An accident’s effects on the life and lifestyle of any victims can disrupt the existing or developing patterns in the victims’ lives.
Signs that the victim has suffered mental consequences
• Loss of appetite
• Loss of sleep
• Lack of energy
• Mood changes in unpredictable fashion
• Stress: It could rise to the level of PTSD
How do jurors judge the effects of pain and suffering?
Consider what their own background has taught them
Consider own experiences
Ponder answers to these questions:
—Was the plaintiff a good witness?
—Were the plaintiff’s statements believable?
—Did the plaintiff demonstrate consistency in his/her statements?
How do insurance companies measure pain and suffering?
In the past, they relied on a formula. The adjuster would add up the totals from all of the medical bills, and multiply that by a figure called the multiplier. That figure normally ranged from 1.5 to 5, but could be 6,7,8 or 9. The size of the multiplier would indicate the severity of the reported injuries. As per personal injury lawyer in Belleville, after obtaining the product from that multiplication operation, the adjuster would then add the value for the victim’s lost income.
Today, some insurance companies use software, instead of performing the calculations, as was done in the past. Those programs can change the result according to the type of medical care received by the patient. Those injured victims that have used chiropractic treatments then receive a lower ranking, for measurement of pain and suffering.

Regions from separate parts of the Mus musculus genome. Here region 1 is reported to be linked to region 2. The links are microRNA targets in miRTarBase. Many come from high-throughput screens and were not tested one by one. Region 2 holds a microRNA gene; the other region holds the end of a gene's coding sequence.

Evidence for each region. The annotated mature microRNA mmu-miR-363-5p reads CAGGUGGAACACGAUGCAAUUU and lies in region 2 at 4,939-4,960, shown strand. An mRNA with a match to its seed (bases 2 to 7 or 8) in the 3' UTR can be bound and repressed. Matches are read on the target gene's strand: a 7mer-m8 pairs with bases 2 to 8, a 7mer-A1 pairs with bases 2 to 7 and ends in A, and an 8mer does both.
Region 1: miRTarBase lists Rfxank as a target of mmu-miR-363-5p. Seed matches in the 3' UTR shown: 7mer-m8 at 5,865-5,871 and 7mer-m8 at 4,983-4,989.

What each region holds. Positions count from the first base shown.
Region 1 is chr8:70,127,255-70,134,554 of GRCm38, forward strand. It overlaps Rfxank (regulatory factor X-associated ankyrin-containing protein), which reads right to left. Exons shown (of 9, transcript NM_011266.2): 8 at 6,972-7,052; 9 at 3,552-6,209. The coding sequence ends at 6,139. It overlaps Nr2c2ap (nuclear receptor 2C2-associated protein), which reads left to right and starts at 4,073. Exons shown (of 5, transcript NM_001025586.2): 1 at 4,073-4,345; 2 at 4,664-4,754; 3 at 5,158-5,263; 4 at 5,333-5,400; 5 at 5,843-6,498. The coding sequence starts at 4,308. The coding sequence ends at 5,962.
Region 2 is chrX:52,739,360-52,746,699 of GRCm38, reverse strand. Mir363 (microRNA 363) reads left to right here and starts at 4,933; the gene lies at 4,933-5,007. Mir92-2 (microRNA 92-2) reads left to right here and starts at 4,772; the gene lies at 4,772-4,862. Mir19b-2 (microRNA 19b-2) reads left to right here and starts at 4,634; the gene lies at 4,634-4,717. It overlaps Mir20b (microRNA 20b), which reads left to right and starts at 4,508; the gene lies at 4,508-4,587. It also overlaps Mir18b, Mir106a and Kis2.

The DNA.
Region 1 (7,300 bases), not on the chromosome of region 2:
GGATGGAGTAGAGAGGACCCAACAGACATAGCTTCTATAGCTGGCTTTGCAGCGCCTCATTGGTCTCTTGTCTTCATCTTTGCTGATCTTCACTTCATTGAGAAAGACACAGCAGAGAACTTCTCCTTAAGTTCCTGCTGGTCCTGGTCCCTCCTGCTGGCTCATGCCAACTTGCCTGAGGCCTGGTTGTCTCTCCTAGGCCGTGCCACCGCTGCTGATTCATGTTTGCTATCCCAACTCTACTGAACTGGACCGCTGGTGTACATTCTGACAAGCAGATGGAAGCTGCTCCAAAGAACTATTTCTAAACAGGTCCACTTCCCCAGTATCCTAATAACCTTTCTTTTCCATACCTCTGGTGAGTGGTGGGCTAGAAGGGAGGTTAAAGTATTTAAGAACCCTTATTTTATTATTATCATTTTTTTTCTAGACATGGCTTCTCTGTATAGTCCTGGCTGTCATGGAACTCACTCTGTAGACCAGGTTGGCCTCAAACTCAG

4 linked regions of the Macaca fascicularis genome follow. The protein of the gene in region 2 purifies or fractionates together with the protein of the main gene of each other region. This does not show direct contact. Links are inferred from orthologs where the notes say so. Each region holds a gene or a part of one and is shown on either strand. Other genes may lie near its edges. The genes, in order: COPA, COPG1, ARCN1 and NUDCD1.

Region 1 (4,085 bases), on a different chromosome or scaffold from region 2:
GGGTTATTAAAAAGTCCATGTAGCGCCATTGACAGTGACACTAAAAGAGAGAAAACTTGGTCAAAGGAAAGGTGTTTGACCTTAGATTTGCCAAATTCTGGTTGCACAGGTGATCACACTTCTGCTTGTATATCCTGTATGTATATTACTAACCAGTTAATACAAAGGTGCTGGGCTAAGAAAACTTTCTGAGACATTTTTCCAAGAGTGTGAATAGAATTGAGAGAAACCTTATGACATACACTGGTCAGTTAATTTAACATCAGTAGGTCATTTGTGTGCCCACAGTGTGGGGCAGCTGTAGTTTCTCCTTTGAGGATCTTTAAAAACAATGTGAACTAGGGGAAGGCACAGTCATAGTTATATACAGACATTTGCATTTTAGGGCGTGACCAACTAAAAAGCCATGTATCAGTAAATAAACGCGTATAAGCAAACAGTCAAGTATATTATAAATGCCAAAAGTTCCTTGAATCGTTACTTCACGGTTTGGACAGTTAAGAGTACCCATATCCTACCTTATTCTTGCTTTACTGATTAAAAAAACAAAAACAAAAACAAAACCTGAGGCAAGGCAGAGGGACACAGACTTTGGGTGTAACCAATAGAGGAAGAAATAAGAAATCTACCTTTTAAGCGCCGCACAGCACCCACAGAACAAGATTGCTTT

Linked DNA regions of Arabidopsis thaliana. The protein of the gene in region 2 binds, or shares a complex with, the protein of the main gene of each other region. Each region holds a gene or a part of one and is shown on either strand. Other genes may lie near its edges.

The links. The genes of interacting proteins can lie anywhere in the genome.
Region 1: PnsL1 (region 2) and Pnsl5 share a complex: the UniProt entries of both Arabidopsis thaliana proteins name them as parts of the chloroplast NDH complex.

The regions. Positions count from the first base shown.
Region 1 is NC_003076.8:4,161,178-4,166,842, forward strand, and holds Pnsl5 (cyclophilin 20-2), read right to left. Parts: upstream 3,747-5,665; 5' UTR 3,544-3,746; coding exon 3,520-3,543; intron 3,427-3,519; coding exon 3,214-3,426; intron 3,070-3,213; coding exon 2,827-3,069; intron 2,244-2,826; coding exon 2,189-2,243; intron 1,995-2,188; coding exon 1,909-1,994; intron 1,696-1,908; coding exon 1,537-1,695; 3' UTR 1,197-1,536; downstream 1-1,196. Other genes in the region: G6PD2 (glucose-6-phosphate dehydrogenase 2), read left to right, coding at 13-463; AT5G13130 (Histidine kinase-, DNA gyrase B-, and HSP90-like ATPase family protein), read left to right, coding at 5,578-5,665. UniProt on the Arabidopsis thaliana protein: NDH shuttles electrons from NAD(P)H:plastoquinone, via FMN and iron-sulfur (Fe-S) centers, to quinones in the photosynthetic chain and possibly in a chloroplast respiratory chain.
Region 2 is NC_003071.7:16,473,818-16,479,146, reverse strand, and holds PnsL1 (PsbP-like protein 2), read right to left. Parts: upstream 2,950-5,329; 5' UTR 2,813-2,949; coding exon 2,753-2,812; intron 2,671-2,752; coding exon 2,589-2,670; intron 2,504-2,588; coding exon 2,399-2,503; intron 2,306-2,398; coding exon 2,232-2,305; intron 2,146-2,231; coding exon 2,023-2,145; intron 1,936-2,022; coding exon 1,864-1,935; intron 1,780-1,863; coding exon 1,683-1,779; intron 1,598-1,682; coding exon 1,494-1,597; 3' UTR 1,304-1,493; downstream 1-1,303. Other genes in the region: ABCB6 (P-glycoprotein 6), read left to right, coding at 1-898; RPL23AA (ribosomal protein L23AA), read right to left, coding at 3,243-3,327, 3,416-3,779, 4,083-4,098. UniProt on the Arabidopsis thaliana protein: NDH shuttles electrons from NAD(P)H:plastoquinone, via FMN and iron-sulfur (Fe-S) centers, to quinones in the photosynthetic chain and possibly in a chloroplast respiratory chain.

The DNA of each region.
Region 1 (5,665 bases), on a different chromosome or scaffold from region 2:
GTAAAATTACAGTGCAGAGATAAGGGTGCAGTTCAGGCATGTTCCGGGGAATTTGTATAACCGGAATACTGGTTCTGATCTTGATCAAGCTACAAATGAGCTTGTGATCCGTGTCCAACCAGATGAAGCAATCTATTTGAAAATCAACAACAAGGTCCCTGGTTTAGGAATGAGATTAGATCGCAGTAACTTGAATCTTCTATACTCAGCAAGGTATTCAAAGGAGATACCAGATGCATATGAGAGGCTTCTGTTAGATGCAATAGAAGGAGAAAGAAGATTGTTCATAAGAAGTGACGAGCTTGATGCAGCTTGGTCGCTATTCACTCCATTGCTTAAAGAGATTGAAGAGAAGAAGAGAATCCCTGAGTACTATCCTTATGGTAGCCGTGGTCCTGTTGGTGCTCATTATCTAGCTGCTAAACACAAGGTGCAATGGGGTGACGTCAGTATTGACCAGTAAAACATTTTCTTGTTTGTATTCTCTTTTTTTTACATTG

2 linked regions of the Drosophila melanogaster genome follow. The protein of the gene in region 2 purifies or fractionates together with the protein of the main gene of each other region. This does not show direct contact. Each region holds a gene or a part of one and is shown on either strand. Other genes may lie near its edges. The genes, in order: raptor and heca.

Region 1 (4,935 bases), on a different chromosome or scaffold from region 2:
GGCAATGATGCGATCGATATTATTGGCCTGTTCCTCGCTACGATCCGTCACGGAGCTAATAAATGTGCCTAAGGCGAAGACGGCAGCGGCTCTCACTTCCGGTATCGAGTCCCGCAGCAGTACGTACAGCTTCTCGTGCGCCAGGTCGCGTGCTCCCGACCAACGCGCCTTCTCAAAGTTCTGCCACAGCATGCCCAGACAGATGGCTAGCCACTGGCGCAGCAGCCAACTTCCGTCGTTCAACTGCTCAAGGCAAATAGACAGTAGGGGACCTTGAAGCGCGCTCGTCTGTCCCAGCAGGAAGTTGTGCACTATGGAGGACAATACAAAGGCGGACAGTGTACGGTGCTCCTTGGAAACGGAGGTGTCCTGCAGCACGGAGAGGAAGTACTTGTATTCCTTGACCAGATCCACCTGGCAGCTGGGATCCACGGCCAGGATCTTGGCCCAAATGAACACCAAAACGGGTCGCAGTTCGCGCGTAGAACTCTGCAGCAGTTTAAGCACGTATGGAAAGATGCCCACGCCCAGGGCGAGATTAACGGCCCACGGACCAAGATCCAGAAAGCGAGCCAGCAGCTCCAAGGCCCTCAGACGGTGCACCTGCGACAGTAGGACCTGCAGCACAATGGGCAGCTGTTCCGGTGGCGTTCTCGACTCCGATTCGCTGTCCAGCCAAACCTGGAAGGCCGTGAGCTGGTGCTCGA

The role of the medical report, during an analysis of pain and consequences
A smart victim would make sure that the treating physician had been told about any times when the accident’s consequences had resulted in a loss of appetite, sleep disturbances, a lack of energy, feelings of anxiety, anger or stress, or unexpected and unexplainable mood changes.
The treating physician could be asked to comment on the likelihood for problems in the future, such as complications related to a surgical treatment or to an administered medication. A doctor’s reference to the likelihood for such complications could be used to magnify the nature of the reported pain and suffering.
Consider the possible effect of any complications. Perhaps those might cause physical pain. Even if there was no pain, development of the complication could force an employee to take time off. If that displeased the boss, the same employee might get fired.
Obviously, a doctor could not claim to know about the likelihood for a firing. But a jury should appreciate the level of uncertainty that would exist in the life of someone that had to deal with the chances for the emergence of possible complications, and their markedly disruptive influences.